- Jan 29, 2014
- Reaction score
- Montgomery, NY, USA
- VCDS Serial number
BRUSSELS -- The European Commission will be able to recall vehicles and potentially revoke their certification for roadworthiness if they breach EU emissions limits, under new rules that aim to avoid a repeat of Volkswagen Group's diesel scandal.
The rules give the European Union's executive power to check cars for compliance, order recalls across the 27-country bloc and issue fines of up to 30,000 euros per car for automakers whose vehicles breach EU laws on emissions or safety.
Previously, recalls and fines could only be issued by the national authority which approved the vehicle. The Commission said this system has not allowed cars to be fixed quickly on a wide enough scale.
The EU had started overhauling the rules in 2013, but toughened its plans following the diesel scandal, in which VW admitted in 2015 to cheating U.S. emissions tests, triggering court cases around the world that have cost the company more than 30 billion euros.
The new rules could also enable the Commission to revoke roadworthiness certification, potentially opening up automakers to compensation claims from European customers if they buy models which are later taken off the roads for breaching EU law.
It is usually up to an EU country to take measures against a non-compliant automaker. Now, if the Commission deems those actions insufficient it can propose further corrective measures, including revoking the vehicle's type approval, which need majority support from EU countries, meaning one-member state cannot block them.
The Commission will also start conducting vehicle checks and said it has invested 7 million euros in two testing labs.
EU countries must meanwhile conduct minimum checks on cars already on the roads -- a move that aims to catch the use of emissions-cheat devices that perform differently in test settings to the real world.
The rules came into effect on Tuesday.
I can almost see the auto-makers quaking in their boots as this will likely find out how many more of them have been guilty of emissions cheating.
FRANKFURT — Former Volkswagen Chief Executive Martin Winterkorn will face charges of conspiracy to commit organized commercial fraud with a high likelihood of conviction, a court probing the carmaker's diesel emissions scandal said on Wednesday.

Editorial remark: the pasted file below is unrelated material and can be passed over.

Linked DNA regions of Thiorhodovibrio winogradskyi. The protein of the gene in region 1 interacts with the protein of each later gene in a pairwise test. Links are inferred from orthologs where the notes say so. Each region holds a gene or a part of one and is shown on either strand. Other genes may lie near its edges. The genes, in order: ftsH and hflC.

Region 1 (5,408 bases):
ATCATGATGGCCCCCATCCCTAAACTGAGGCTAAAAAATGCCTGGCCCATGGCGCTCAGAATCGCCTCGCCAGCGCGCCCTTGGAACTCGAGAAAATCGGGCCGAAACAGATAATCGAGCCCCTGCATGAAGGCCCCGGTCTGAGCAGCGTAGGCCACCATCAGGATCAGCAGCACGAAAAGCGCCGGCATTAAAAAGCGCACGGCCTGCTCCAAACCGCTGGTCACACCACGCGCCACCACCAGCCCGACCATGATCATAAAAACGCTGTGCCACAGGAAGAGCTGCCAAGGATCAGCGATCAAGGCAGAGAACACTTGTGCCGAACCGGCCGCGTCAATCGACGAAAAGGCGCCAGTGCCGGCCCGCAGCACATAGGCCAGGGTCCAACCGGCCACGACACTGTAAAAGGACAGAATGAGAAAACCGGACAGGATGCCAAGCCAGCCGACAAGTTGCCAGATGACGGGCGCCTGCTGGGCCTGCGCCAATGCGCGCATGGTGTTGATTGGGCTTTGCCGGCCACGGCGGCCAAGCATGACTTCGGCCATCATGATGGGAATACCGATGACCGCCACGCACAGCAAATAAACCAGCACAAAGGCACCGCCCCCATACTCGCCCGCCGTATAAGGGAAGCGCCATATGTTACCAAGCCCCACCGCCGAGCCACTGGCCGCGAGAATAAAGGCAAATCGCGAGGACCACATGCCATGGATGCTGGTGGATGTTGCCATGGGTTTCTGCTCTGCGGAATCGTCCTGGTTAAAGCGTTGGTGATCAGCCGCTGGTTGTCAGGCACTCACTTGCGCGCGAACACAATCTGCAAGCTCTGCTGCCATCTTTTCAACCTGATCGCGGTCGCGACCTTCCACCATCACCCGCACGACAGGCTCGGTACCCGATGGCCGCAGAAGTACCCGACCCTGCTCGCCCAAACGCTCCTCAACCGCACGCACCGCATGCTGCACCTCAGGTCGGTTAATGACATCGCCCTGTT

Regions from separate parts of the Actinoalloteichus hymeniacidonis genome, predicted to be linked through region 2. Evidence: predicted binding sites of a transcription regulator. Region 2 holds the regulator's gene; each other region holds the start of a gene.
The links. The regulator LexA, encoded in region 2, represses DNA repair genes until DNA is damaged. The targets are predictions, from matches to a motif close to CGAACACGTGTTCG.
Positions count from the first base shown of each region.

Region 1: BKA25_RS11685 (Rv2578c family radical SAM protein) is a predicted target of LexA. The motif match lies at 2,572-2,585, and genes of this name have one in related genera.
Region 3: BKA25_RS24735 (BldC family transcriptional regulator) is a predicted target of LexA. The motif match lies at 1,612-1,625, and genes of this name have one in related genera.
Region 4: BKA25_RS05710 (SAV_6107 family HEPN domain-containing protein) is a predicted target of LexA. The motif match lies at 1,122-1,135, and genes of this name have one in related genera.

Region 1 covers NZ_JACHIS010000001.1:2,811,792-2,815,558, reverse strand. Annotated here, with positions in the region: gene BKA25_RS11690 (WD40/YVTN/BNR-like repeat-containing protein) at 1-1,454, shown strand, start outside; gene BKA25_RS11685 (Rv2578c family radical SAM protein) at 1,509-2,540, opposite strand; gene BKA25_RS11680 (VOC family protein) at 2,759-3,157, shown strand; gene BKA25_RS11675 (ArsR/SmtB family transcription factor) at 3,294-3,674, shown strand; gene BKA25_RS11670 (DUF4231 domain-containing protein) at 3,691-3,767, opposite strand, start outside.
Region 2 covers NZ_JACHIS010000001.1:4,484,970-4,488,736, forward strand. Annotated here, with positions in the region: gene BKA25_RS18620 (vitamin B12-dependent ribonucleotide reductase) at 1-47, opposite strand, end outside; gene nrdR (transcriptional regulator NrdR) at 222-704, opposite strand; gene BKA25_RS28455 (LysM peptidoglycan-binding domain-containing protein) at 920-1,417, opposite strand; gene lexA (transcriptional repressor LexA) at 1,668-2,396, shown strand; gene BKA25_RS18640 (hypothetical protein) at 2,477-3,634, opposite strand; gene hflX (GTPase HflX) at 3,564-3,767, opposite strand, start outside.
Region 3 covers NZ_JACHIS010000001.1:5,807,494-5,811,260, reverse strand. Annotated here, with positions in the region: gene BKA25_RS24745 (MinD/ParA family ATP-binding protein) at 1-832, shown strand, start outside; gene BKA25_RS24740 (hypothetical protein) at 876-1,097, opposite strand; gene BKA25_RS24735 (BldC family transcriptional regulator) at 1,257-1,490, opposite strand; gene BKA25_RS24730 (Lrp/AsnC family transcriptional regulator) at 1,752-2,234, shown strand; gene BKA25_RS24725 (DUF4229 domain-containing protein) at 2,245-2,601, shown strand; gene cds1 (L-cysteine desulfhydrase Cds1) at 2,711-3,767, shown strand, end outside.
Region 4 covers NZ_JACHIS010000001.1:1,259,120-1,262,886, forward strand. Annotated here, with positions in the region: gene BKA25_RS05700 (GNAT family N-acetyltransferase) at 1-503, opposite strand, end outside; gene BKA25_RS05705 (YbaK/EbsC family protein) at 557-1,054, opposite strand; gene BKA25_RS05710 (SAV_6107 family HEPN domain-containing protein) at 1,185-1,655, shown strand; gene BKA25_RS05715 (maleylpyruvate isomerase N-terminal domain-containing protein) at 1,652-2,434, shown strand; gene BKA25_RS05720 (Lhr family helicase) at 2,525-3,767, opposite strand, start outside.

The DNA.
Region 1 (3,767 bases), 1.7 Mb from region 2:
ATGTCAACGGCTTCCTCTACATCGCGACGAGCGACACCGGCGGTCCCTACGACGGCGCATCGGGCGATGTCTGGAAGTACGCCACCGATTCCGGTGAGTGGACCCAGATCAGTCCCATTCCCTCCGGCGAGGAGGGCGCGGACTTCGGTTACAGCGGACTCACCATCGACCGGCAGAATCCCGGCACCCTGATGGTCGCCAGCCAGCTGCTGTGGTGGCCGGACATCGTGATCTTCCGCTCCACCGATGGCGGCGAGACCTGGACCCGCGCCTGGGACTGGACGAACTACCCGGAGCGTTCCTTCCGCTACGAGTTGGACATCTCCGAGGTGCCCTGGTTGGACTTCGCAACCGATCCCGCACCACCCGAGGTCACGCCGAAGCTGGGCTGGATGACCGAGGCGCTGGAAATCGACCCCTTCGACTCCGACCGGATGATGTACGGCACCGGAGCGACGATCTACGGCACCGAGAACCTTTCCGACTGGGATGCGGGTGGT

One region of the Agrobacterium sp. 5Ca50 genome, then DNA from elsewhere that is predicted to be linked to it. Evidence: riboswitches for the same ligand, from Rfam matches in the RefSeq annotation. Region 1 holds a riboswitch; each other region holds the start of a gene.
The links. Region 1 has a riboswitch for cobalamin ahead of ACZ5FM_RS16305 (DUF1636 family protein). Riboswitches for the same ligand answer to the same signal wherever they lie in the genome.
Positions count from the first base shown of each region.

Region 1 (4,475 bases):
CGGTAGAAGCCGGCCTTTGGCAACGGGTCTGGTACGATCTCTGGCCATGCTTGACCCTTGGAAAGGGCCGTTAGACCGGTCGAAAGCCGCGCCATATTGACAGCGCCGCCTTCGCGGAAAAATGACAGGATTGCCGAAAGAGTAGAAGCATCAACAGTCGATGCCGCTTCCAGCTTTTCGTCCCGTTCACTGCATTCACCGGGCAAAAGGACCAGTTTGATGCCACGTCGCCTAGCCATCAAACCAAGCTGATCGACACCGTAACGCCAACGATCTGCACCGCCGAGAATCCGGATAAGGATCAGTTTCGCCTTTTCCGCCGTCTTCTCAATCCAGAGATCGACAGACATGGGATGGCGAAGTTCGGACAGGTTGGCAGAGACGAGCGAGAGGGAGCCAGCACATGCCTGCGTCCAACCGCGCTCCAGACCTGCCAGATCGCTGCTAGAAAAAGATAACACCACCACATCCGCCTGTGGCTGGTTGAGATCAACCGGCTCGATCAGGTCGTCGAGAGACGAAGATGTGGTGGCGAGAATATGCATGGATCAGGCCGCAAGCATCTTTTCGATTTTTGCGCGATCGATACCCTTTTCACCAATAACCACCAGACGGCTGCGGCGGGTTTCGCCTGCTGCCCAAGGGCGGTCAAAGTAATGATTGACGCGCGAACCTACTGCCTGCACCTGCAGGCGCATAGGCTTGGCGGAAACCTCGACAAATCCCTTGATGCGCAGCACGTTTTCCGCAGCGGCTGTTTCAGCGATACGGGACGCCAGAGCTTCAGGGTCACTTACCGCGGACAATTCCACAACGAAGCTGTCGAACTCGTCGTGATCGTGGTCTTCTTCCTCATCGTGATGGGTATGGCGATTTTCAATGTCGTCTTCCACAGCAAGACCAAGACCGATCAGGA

A court in Braunschweig, Germany, near where Volkswagen is headquartered, expanded the list of charges beyond fraud to include organized commercial fraud, preliminary remarks published by the court at the start of the trial showed.
Winterkorn and other Volkswagen executives face charges for their role in allowing diesel cars with illegal emissions-masking software to hit the road.
Because Volkswagen vehicles had higher pollution levels than was declared, they should have been subject to higher road tax, and former Volkswagen executives should therefore also face charges of tax evasion and false advertising, the court added.
The scandal, which was uncovered by U.S. authorities in September 2015, has cost Volkswagen more than 30 billion euros ($35 billion) in refits, legal fees and settlements, and resulted in a drastic management and strategy overhaul.
A lawyer for Winterkorn said his client denied the charges. The accusations against Winterkorn are limited in scope and relate to a specific instance in time, the lawyer added.
Volkswagen said that while it was no longer the target of prosecutors after settling charges, it wanted to emphasize that all of the accused were innocent until proven guilty.
Volkswagen also said it had taken extensive measures to change processes, systems and controls to improve compliance in the wake of the emissions scandal.
And now:"Cycle Beating" is not new and is VW is certainly not the only company that engages in it.